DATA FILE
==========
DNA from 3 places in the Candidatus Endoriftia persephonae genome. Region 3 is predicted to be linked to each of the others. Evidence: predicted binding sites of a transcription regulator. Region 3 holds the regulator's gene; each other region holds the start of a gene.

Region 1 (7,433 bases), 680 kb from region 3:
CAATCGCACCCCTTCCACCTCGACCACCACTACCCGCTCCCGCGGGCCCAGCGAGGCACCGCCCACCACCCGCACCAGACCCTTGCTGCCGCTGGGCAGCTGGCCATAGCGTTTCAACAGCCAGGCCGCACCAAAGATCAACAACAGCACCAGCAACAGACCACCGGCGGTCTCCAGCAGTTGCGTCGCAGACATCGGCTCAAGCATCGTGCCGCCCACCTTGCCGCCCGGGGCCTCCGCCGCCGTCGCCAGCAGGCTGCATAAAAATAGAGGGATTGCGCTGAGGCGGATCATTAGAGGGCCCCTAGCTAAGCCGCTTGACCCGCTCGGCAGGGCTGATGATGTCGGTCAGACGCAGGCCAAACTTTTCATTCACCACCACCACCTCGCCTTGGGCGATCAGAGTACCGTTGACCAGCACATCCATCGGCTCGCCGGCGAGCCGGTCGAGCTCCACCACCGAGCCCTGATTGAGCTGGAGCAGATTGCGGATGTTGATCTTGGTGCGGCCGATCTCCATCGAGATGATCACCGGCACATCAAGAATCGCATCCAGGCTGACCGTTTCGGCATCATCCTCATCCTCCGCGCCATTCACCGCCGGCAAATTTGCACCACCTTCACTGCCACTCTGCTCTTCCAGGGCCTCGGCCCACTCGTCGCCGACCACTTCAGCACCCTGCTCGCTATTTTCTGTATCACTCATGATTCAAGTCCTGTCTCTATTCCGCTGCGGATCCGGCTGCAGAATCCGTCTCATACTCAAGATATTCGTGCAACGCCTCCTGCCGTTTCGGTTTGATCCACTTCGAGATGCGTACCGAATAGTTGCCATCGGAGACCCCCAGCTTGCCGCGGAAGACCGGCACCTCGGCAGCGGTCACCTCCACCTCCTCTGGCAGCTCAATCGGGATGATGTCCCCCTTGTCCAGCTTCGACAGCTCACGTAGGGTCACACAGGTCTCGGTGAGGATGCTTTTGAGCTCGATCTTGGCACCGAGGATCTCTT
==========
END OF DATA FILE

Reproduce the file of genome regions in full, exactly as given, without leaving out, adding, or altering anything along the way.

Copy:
DNA from 3 places in the Candidatus Endoriftia persephonae genome. Region 3 is predicted to be linked to each of the others. Evidence: predicted binding sites of a transcription regulator. Region 3 holds the regulator's gene; each other region holds the start of a gene.

Region 1 (7,433 bases), 680 kb from region 3:
CAATCGCACCCCTTCCACCTCGACCACCACTACCCGCTCCCGCGGGCCCAGCGAGGCACCGCCCACCACCCGCACCAGACCCTTGCTGCCGCTGGGCAGCTGGCCATAGCGTTTCAACAGCCAGGCCGCACCAAAGATCAACAACAGCACCAGCAACAGACCACCGGCGGTCTCCAGCAGTTGCGTCGCAGACATCGGCTCAAGCATCGTGCCGCCCACCTTGCCGCCCGGGGCCTCCGCCGCCGTCGCCAGCAGGCTGCATAAAAATAGAGGGATTGCGCTGAGGCGGATCATTAGAGGGCCCCTAGCTAAGCCGCTTGACCCGCTCGGCAGGGCTGATGATGTCGGTCAGACGCAGGCCAAACTTTTCATTCACCACCACCACCTCGCCTTGGGCGATCAGAGTACCGTTGACCAGCACATCCATCGGCTCGCCGGCGAGCCGGTCGAGCTCCACCACCGAGCCCTGATTGAGCTGGAGCAGATTGCGGATGTTGATCTTGGTGCGGCCGATCTCCATCGAGATGATCACCGGCACATCAAGAATCGCATCCAGGCTGACCGTTTCGGCATCATCCTCATCCTCCGCGCCATTCACCGCCGGCAAATTTGCACCACCTTCACTGCCACTCTGCTCTTCCAGGGCCTCGGCCCACTCGTCGCCGACCACTTCAGCACCCTGCTCGCTATTTTCTGTATCACTCATGATTCAAGTCCTGTCTCTATTCCGCTGCGGATCCGGCTGCAGAATCCGTCTCATACTCAAGATATTCGTGCAACGCCTCCTGCCGTTTCGGTTTGATCCACTTCGAGATGCGTACCGAATAGTTGCCATCGGAGACCCCCAGCTTGCCGCGGAAGACCGGCACCTCGGCAGCGGTCACCTCCACCTCCTCTGGCAGCTCAATCGGGATGATGTCCCCCTTGTCCAGCTTCGACAGCTCACGTAGGGTCACACAGGTCTCGGTGAGGATGCTTTTGAGCTCGATCTTGGCACCGAGGATCTCTT